Being a predominantly Catholic country, many Filipinos are still deeply conservative when it comes to marriage. It is the only country in the world, aside from the Vatican, where divorce is still illegal.
But a latest bill, which seeks to legalize Church-decreed annulment, may be one step to changing this.
The bill has recently been approved by the House Committee on population and family relations, reports Inquirer. net.
Once enacted into law, the Church-decreed annulment bill will allow the dissolution or annulment of any marriage that has been legally performed by any church or religious organization, whether the union was solemnized by a priest, pastor, minister, rabbi, or imam.
Under the proposed bill, the corresponding church shall issue the “final judgment of annulment” and record it within a month with the civil registry concerned.
The bills states that both parties involved must present a certified true copy of the decree of declaration of dissolution or annulment of marriage when obtaining a marriage license.
How the separation of Church and State will affect Church-decreed annulment
Grounds for annulment require proof that there has been failure on the part of one spouse to fulfill his or her marital duties and obligations.
In some cases, there must be clear psychological incapacity, such as failure to support family, drug addiction, absence, or alcoholism. These specifications are largelt informed by the fact that the law was written based on Catholic Canon Law.
Because the separation of Church and State still stands, civil annulment and Church annulment have been two different processes. But once this bill becomes a law, Church-decreed annulment will hold as much weight and have the same effect as a civil annulment.
Church-decreed annulment will have the same effects as a Civil annulment under the proposed bill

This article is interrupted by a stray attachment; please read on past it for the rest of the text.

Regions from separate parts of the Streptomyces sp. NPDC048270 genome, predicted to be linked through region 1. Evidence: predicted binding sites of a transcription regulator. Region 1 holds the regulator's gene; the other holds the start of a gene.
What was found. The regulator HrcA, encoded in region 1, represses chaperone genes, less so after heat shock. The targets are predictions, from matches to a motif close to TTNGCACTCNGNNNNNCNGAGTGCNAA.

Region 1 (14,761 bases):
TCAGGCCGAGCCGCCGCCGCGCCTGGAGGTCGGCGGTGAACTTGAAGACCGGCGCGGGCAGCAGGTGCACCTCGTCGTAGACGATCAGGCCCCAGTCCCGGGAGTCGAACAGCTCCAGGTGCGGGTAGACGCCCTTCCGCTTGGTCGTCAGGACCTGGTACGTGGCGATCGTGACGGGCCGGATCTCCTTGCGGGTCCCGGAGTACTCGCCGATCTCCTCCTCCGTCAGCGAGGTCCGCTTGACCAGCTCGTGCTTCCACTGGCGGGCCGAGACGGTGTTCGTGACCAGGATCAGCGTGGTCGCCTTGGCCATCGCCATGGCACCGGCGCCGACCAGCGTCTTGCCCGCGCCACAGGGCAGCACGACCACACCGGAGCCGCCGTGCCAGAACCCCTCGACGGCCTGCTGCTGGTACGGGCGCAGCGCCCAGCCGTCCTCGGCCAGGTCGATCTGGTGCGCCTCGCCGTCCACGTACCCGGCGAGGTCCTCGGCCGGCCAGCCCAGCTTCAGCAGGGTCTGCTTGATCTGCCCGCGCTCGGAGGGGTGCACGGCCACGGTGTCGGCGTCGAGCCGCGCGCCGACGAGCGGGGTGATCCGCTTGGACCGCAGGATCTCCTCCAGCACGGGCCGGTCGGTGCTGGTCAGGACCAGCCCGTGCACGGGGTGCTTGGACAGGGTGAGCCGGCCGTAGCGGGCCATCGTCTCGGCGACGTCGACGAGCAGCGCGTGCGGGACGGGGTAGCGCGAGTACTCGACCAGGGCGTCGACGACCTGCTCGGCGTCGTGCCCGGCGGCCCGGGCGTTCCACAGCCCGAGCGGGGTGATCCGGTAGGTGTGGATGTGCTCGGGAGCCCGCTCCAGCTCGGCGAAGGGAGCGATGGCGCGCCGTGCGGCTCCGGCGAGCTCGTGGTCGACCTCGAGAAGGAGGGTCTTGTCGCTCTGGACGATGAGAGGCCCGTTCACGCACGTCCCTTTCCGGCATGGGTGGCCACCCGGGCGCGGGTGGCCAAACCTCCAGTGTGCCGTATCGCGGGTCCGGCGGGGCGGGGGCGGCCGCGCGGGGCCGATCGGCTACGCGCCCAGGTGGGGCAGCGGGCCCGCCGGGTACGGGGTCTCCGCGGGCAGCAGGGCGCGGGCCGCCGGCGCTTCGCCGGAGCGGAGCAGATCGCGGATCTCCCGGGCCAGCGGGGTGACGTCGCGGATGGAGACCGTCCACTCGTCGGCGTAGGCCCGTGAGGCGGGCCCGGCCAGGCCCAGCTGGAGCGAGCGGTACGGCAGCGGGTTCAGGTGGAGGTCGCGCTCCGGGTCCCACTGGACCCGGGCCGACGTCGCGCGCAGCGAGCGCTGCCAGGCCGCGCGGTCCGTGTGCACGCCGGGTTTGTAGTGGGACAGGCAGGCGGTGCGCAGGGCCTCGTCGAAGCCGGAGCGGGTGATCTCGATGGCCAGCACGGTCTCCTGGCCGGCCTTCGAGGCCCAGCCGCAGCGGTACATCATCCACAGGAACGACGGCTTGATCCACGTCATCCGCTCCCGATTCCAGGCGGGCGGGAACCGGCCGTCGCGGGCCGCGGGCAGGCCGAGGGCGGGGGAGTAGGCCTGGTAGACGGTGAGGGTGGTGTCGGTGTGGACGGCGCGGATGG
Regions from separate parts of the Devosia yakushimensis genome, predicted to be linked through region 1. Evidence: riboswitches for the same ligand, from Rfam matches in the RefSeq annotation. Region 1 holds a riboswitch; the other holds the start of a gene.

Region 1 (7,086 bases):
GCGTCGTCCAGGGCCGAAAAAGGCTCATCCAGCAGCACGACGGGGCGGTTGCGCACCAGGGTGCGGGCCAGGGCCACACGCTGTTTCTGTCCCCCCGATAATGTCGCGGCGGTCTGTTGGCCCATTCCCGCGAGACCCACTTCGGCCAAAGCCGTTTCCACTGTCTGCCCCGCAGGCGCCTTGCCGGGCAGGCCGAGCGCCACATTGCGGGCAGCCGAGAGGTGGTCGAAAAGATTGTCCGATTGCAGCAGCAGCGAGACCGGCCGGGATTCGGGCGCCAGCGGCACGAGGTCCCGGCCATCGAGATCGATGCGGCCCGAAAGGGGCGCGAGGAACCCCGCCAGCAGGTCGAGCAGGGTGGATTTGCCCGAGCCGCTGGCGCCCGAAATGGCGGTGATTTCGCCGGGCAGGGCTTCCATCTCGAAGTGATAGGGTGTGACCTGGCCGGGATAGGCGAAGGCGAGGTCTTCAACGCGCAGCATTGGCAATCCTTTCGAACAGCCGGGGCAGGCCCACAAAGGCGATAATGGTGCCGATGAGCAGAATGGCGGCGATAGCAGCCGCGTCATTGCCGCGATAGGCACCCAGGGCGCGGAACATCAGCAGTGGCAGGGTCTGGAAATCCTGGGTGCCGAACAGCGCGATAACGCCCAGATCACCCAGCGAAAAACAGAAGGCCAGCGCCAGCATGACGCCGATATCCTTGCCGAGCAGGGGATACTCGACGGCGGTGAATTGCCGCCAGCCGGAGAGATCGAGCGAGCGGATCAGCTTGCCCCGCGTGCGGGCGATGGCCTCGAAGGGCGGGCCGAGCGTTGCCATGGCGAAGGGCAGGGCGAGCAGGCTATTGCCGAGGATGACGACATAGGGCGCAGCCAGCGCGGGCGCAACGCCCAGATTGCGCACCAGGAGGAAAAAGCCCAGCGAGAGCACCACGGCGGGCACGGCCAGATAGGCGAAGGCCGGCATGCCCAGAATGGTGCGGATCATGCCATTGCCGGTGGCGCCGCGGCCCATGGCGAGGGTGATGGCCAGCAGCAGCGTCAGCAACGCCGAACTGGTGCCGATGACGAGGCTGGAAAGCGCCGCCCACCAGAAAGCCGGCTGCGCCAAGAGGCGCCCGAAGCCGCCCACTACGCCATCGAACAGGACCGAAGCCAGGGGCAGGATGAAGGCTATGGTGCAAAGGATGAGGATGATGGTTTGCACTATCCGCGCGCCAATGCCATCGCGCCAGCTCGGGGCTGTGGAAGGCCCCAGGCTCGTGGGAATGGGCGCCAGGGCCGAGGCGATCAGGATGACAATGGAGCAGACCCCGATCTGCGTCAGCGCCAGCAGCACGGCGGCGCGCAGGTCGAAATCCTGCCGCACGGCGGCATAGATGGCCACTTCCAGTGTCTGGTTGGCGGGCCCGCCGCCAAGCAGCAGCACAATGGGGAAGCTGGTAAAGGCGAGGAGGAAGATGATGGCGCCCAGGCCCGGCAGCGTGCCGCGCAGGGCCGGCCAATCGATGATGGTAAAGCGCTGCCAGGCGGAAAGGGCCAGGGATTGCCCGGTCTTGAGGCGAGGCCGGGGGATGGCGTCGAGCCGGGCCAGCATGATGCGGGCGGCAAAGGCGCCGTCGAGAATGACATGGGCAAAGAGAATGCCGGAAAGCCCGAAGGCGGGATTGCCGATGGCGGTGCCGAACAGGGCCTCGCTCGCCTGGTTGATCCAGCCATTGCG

“For the predominant Catholics of our country, it is a sacrament and marriage is not considered valid insofar as Catholics are concerned unless celebrated in accordance with the solemnities of the church. Marriage, therefore, is an element in the exercise of religious freedom,” the bill’s principal author, Deputy Speaker and Cebu Rep. Gwendolyn Garcia tells Manila Bulletin.
“So logically, if the marriage, insofar as the contracting parties are concerned, is validated by the laws of the Church, then it necessarily follows that by the same laws, such marriage can also be invalidated or annulled.”
Pope Francis’ views on Annulment
In late 2015, Pope Francis declared major changes in the process of Church annulment worldwide, including making it free of charge, dropping automatic appeals, and giving local bishops more of a role in the process, to make the process easier and quicker.
In the Philippines, the entire process takes about 1 to 2 years. In some cases, even more. The cost ranges from 200,000 to 250,000 pesos.
But this still left the issue of whether a Church-decreed annulment can dissolve a marriage and allow both former spouse to legally remarry.
The aforementioned bill hopes to change all of this, making the effects Church-decreed annulment similar to a civil annulment.
sources: Inquirer.net, Los Angeles Times, DeborjaLaw.com, Manila Bulletin
READ: Pope Francis changes annulment process of Catholic church worldwide